Finding Peace and Contentment

Worried? Burdened? Frustrated? Here are some amazingly effective techniques that can bring shanti into your life





By: Satguru Bodhinatha Veylanswami



In Mauritius, our spiritual park—along with the country’s many temples, large and small—fulfills the inner purpose of inspiring visitors to uplift themselves and experience some of the peace, shanti, that is within each of us, that is our soul nature, that is our very essence.
My Gurudeva, Sivaya Subramuniyaswami, was boldly direct. Of peace, he declared: “For peace in the world, stop the war in the home.” This was his message to 1,200 delegates at the Millennium World Peace Summit of Religious and Spiritual Leaders at the United Nations in August of 2000. While Gurudeva recognized the importance of governmental peacemaking, he placed even greater emphasis on the role of the individual. He stressed, at the United Nations and elsewhere, that each individual who becomes more peaceful inside himself or herself creates a more peaceful planet and moves us a tiny step closer to world peace—one person, one home, one community at a time.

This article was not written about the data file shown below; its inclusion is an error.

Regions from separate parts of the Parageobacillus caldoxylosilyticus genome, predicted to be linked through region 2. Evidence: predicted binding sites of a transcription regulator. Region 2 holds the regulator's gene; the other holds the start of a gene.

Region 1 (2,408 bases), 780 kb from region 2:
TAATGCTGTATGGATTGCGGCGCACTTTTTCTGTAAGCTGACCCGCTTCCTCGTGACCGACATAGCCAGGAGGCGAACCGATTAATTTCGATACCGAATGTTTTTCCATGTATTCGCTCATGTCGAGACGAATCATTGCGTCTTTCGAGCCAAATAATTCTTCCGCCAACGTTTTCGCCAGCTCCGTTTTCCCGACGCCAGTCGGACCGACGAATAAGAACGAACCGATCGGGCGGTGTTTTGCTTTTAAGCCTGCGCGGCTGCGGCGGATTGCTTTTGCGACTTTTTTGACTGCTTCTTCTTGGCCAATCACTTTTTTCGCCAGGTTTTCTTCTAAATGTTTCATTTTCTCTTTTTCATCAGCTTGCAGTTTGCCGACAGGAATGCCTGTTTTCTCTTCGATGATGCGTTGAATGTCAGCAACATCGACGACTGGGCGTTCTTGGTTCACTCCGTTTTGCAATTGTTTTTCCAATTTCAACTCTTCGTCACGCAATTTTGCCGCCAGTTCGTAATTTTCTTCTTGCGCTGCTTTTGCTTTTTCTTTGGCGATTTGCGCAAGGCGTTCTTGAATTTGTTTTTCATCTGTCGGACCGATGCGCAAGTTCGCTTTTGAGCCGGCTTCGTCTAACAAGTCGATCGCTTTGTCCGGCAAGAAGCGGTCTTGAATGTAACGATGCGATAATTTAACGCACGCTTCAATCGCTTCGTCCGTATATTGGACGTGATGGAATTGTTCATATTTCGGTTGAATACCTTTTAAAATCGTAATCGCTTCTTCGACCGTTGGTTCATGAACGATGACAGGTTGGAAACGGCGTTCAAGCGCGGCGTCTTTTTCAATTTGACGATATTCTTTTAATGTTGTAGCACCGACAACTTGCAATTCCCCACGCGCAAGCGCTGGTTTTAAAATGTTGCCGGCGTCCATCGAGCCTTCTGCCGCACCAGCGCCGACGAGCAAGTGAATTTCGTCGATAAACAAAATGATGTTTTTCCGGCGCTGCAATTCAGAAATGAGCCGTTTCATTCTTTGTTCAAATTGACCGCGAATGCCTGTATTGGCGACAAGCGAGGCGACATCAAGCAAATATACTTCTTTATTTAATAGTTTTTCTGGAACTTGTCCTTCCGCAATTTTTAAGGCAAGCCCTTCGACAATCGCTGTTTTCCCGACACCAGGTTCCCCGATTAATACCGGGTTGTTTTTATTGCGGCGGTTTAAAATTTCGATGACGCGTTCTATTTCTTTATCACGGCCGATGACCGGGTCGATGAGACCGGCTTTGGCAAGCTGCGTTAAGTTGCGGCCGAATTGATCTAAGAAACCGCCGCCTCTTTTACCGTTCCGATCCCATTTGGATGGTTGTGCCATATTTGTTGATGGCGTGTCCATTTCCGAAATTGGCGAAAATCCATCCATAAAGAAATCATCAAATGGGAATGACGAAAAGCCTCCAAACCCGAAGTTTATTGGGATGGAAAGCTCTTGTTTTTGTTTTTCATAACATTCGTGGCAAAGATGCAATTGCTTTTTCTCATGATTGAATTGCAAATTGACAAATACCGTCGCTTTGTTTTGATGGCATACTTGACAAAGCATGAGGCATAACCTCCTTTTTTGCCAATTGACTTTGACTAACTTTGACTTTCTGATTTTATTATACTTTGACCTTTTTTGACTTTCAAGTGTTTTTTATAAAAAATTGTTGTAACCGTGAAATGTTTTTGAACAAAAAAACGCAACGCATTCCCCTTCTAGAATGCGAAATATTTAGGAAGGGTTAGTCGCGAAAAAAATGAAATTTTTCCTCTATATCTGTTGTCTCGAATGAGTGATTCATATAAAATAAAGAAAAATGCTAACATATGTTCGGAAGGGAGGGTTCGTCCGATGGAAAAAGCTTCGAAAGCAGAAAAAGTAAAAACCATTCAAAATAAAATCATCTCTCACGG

Even though we may manage to find peace, shanti, when we go to a temple, it can be difficult to maintain that sense of peace and contentment when facing the duties and challenges of our daily life. Perhaps we hold on to it for a day or two, but then it is gone.
Gurudeva gives clear advice in this regard: “Maintaining joy and serenity in life means being content with your surroundings, be they meager or lavish. Be content with your money, be it a small amount or a large amount. Be content with your health.... Be content with your friends. Be loyal to those who are your long-time, trusted companions. Basically, contentment, santosha, is freedom from desire gained by redirecting the forces of desire and making a beautiful life within what one already has in life.”